A small group of students discussed the causes and possible cures for prejudice Monday night as part of the Student Association’s Campus Crime Prevention Week.
Nearly 20 students gathered at a forum called “Confronting Our Prejudices” in the Heritage Room of the Holmes Student Center. The round table discussion, chaired by SA Campus Welfare Adviser Sylvia Cerrato, featured representatives from several campus groups, including many ethnic organizations.
Cerrato said the purpose of the forum was to give students an opportunity to voice questions and concerns in a relaxed and open atmosphere. “A lot of times people don’t have a chance to speak to people of other races,” she said.
Everyone, regardless of race or ethnicity, seemed to agree that “we all have prejudices.” One of the questions asked by Cerrato was how people should deal with them.
Some suggested that part of the problem is that the terminology used to describe ethnic groups is too general, including the term “Caucasian.” SA Sen. Ryan Eggert said, “Caucasian is not just one culture, it’s so many things—Irish, Italian, Polish.”
SA Sens. Lupe Navarro, who also chairs the Latino Cultural Awareness Committee, and David Marquez, who represented El Pueblo Unido, agreed with Eggert and added the Latino community often feels the same way. They said the Latino community is often portrayed as being “all from Mexico” and cited a recent television series as an example of a fumbled attempt to portray Latinos. They said many of the characters on the show who were supposed to be in the same family spoke with dialects from a variety of Latin American countries.
Much attention was given to an issue raised by SA Public Relations Adviser Anna Bicanic, who said her high school experiences revealed a practice of minority groups accusing their members of being “sellouts” when they began associating with persons outside their particular group.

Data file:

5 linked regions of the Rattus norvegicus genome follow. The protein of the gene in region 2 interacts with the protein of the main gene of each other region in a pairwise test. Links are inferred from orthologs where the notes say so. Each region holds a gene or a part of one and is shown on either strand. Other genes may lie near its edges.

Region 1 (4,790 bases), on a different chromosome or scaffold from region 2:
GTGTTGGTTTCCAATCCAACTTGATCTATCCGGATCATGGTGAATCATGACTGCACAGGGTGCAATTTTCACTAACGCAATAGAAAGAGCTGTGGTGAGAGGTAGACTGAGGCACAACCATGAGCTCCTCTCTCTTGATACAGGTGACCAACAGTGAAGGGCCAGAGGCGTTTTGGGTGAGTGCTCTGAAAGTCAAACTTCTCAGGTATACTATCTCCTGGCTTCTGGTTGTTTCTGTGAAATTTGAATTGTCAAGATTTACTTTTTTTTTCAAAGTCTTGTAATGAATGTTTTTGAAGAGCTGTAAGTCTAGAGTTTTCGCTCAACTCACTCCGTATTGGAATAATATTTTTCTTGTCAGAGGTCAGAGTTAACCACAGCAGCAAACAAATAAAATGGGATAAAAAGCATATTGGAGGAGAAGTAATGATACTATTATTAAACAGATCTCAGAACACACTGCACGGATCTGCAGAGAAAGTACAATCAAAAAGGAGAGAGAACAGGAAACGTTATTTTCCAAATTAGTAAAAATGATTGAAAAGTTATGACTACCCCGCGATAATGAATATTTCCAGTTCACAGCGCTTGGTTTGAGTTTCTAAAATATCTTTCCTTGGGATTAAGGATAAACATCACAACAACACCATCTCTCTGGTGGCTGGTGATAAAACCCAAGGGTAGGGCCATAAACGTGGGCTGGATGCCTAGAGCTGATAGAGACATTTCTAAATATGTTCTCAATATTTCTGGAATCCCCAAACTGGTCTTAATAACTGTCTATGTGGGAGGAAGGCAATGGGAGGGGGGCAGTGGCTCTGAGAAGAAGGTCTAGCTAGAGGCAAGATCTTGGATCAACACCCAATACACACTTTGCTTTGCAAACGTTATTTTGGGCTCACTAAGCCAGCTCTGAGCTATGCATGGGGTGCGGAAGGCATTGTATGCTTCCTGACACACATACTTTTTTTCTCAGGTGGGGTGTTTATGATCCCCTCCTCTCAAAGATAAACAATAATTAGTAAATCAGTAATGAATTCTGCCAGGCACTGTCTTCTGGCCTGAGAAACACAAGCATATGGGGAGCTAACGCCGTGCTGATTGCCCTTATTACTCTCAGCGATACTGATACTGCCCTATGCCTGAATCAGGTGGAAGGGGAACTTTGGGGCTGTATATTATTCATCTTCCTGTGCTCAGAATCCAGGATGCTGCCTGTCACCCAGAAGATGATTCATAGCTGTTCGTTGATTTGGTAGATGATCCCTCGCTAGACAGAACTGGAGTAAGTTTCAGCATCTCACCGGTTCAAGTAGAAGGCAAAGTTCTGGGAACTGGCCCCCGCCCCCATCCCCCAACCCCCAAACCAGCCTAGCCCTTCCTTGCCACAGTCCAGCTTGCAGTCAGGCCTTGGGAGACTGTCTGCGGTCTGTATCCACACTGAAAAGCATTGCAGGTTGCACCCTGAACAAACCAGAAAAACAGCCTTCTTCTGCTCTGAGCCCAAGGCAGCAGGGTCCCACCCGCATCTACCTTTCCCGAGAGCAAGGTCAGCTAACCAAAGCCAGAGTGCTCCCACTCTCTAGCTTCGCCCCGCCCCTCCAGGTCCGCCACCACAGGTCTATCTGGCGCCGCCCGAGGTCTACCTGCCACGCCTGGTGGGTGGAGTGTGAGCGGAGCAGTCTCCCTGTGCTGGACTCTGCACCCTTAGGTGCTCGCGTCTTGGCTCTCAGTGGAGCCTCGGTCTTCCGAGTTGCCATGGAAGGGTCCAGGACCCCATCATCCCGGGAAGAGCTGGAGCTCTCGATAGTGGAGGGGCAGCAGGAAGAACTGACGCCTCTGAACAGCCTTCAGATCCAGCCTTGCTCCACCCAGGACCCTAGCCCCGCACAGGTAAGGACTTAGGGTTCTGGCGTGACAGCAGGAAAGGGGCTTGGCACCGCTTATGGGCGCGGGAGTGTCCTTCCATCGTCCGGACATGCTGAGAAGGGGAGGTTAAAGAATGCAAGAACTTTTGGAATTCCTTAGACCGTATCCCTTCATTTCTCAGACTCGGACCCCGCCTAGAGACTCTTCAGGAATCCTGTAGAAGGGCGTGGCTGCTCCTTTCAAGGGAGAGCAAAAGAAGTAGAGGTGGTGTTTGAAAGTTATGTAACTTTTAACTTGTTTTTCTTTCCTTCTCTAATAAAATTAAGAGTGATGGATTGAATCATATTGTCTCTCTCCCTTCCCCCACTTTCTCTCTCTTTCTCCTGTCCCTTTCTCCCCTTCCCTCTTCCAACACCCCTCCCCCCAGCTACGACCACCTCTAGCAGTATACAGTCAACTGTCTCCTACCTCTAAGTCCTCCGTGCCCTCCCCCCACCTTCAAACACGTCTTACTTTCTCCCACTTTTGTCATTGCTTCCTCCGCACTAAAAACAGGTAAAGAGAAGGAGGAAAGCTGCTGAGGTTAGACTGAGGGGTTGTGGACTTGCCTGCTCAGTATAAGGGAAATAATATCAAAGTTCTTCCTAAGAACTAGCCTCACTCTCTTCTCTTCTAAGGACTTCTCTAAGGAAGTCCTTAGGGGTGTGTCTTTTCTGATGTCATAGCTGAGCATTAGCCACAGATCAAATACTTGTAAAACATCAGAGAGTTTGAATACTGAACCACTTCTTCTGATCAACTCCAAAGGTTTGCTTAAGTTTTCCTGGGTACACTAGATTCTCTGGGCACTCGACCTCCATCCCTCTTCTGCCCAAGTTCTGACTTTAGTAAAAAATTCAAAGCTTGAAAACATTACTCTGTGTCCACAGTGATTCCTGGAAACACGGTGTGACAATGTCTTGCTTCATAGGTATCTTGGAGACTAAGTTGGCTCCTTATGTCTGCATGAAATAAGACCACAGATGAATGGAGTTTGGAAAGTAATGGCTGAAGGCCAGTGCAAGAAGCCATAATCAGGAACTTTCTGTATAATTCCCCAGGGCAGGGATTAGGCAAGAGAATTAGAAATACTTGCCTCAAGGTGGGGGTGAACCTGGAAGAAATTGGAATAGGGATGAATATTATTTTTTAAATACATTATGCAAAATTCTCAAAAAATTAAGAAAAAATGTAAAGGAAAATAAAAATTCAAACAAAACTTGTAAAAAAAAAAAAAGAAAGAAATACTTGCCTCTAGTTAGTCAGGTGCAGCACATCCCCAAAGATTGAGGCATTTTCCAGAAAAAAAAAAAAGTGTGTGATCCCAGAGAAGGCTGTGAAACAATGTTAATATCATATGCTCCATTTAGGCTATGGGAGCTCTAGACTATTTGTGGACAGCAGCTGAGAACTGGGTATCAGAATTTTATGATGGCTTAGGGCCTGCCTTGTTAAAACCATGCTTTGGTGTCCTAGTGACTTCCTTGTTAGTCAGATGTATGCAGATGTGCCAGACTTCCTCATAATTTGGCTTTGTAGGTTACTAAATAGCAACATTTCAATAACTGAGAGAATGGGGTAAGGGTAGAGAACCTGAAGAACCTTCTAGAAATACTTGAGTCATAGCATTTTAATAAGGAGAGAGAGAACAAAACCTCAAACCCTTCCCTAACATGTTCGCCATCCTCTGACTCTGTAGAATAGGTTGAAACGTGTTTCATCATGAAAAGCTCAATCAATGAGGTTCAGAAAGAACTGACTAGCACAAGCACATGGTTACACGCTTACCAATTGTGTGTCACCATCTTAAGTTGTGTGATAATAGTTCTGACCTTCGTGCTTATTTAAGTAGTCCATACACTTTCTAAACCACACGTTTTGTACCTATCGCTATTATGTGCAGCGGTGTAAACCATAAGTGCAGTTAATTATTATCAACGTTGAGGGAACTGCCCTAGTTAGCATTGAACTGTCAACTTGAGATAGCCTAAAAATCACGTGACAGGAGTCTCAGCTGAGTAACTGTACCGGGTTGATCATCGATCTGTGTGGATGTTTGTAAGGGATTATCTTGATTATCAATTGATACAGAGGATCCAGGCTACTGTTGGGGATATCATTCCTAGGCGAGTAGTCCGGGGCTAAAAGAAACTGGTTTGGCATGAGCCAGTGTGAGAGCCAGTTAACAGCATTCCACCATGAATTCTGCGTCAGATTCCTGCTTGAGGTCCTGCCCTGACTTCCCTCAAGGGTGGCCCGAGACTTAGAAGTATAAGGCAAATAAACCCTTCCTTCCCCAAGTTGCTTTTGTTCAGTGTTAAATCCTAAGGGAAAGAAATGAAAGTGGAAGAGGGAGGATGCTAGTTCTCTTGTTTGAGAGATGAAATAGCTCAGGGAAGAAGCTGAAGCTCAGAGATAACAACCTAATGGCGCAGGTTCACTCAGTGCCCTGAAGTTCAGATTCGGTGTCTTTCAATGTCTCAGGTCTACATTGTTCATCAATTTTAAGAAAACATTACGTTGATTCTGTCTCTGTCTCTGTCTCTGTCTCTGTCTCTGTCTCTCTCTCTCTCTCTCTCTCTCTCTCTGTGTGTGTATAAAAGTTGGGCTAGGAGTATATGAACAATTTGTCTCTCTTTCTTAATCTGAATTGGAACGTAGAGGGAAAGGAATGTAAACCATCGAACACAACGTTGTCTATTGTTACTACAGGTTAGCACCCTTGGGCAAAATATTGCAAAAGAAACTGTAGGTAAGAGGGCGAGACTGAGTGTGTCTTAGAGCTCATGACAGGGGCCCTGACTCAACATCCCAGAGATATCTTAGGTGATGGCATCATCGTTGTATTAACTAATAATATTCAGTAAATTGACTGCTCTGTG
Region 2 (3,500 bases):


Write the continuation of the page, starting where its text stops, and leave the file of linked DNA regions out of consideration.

SA Vice President Dave Gonzalez said he experienced such an accusation here at NIU when a group of Latino students approached him at a local restaurant and said, “You never hang around with us any more. You’re a sellout.”
Panelists said they considered a person to be a “sellout” when they started abandoning their own culture to espouse another. Simply hanging around with persons of other races did not make a person a “sellout,” several panelists said.
The group also debated the significance of the terms “minority” and “majority.” Marquez said the term “minority” is a word given to a group of people to make them feel inferior. “It’s a mindset created for you. It is created for all of us.” He also said the term “majority” is misleading, since on a global scale white people are the minority.
Marquez also cautioned against believing what is presented in the media. “Don’t always believe the hype. It’s often a one-sided story,” he said.
Navarro defined a “minority” as a person or group who “doesn’t have power.”
“Majority people have power,” she said. “When you look at people in the government, they’re almost all white Anglo-Saxon Protestants.”
SA Sen. Nolen Hendreson, president of Brothers Reaching Out To Help Enlighten and Rejuvenate Self-consciously (BROTHERS), said the labels “minority” and “Caucasian” are disseminating terms. “When you label something, you disable it,” he added.
Boubacar N’Diaye, vice president of the African Student Association, said he felt considering oneself a “minority” is disabling. He identified a need in African-American people to recapture an identity that’s lost. N’Diaye referred to the era of slavery, when “it was a purposeful policy to lose their identities for (the sake of) control.”
The group discussed the assimilation of Asian-Americans into society, and whether or not they should or could be considered a minority. SA Faculty Adviser Z. Ahmad questioned whether Asian-Americans should want to be considered a minority. Marquez cited an article in the Chicago Tribune that said Asian-Americans are assimilating into society “faster and better” than other groups.